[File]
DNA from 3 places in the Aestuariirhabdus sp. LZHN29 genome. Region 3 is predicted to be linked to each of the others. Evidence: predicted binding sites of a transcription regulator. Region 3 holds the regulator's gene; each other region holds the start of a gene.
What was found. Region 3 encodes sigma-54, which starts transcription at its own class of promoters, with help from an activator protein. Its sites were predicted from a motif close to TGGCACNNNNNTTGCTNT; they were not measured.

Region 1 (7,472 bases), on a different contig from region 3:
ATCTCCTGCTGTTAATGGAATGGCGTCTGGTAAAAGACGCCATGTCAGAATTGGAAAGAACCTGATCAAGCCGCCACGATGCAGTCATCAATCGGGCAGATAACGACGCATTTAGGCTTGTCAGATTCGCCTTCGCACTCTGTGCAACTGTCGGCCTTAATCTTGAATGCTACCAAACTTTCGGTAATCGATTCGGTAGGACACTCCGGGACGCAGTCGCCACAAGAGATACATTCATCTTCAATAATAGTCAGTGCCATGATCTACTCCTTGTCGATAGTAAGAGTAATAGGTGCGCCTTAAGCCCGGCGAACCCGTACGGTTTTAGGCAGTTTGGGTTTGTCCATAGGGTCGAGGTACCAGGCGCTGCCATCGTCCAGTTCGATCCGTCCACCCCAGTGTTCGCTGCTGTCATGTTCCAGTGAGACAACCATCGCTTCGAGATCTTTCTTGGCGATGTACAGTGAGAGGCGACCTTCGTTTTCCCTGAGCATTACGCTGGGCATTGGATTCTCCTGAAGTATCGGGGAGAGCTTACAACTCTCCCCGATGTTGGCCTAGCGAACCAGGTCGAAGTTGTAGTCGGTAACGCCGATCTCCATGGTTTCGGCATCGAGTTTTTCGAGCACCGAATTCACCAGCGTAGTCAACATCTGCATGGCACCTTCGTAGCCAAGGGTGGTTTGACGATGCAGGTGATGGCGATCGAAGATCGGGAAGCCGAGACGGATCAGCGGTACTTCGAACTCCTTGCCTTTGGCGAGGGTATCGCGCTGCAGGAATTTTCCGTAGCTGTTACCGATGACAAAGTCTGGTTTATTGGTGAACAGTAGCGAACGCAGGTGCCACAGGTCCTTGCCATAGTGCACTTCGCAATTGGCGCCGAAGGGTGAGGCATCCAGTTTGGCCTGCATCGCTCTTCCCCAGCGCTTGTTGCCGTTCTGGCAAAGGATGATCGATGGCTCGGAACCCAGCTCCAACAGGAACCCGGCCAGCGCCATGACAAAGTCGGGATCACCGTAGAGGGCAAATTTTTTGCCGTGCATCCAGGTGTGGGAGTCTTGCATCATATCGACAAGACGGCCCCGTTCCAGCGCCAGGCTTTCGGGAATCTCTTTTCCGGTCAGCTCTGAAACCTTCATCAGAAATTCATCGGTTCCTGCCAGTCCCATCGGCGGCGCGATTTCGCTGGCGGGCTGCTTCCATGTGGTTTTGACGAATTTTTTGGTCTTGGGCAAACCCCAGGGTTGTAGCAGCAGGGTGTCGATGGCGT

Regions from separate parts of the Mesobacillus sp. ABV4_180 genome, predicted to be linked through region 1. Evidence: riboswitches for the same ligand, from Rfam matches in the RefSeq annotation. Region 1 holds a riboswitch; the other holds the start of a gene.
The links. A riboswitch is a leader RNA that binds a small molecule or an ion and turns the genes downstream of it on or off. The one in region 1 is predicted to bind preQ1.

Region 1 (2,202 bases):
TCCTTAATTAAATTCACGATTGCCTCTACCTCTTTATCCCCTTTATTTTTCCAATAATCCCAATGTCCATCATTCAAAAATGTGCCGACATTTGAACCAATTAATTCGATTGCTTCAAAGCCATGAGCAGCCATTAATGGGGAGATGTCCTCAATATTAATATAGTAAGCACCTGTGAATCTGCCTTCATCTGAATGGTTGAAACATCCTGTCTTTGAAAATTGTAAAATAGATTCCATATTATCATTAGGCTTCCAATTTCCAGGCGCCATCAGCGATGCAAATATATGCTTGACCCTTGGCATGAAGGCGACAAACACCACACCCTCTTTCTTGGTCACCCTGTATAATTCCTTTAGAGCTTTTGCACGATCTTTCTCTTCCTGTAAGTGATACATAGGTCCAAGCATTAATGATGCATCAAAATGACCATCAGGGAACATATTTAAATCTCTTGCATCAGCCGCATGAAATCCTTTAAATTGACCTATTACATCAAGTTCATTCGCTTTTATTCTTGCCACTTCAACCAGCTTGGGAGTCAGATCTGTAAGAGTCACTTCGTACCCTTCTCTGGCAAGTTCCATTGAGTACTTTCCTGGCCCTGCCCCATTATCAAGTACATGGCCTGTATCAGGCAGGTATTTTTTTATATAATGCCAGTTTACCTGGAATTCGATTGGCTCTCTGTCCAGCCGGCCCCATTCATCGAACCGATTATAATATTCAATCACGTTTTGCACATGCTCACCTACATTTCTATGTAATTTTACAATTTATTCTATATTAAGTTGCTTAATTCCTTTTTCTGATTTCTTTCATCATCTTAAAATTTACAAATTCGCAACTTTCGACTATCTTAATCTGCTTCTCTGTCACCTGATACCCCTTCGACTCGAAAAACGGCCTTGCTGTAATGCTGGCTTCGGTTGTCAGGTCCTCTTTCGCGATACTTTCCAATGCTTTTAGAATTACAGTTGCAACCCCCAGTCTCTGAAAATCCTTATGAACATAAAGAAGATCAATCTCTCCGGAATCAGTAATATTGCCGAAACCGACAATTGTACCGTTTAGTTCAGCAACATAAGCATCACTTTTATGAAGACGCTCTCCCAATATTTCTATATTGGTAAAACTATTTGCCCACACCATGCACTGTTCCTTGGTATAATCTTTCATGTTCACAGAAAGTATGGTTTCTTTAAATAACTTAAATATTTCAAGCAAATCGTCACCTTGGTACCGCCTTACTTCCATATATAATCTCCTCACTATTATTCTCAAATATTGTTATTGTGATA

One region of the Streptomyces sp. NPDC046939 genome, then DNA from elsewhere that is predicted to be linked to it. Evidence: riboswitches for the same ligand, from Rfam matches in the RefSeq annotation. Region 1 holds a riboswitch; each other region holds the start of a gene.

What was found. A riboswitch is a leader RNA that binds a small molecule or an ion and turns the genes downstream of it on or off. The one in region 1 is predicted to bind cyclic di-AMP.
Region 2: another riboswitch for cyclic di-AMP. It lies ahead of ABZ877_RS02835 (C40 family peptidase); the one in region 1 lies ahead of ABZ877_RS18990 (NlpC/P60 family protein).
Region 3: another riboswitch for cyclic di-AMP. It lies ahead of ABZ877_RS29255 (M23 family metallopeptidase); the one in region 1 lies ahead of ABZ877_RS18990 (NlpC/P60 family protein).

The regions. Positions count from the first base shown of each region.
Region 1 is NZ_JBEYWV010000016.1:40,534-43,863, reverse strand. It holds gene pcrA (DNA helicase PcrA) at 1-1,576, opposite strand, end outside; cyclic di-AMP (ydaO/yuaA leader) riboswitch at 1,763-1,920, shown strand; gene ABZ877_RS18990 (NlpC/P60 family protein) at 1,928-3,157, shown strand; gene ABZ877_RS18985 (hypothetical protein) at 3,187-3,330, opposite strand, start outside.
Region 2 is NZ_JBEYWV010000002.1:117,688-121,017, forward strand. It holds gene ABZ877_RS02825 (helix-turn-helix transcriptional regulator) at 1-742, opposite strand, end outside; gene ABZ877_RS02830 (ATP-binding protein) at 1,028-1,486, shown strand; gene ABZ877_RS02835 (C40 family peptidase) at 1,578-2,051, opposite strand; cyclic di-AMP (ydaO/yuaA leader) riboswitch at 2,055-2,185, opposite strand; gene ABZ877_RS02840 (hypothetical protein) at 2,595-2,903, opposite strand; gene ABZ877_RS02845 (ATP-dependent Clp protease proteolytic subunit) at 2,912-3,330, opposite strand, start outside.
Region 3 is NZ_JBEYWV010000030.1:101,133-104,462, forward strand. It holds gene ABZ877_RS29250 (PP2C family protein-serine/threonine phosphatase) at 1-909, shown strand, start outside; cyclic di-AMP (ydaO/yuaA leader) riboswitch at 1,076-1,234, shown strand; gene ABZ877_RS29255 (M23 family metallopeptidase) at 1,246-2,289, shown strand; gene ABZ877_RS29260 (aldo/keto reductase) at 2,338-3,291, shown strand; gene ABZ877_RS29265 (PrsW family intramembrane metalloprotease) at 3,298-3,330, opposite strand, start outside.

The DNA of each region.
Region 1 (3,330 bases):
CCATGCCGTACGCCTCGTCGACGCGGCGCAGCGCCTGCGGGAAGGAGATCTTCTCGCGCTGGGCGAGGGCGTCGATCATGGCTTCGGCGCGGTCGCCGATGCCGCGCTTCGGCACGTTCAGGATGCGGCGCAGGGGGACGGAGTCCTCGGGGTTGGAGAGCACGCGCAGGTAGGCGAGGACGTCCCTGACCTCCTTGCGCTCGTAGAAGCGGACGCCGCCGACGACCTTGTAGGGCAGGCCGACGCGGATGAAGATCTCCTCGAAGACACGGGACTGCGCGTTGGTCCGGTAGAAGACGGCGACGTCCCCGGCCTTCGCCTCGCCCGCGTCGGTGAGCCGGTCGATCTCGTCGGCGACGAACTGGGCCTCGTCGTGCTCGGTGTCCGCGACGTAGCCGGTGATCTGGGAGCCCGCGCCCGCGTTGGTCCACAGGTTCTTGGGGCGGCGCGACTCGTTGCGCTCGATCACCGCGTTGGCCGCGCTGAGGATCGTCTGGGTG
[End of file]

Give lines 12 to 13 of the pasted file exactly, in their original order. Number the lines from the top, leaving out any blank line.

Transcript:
Region 3: another riboswitch for cyclic di-AMP. It lies ahead of ABZ877_RS29255 (M23 family metallopeptidase); the one in region 1 lies ahead of ABZ877_RS18990 (NlpC/P60 family protein).

The regions. Positions count from the first base shown of each region.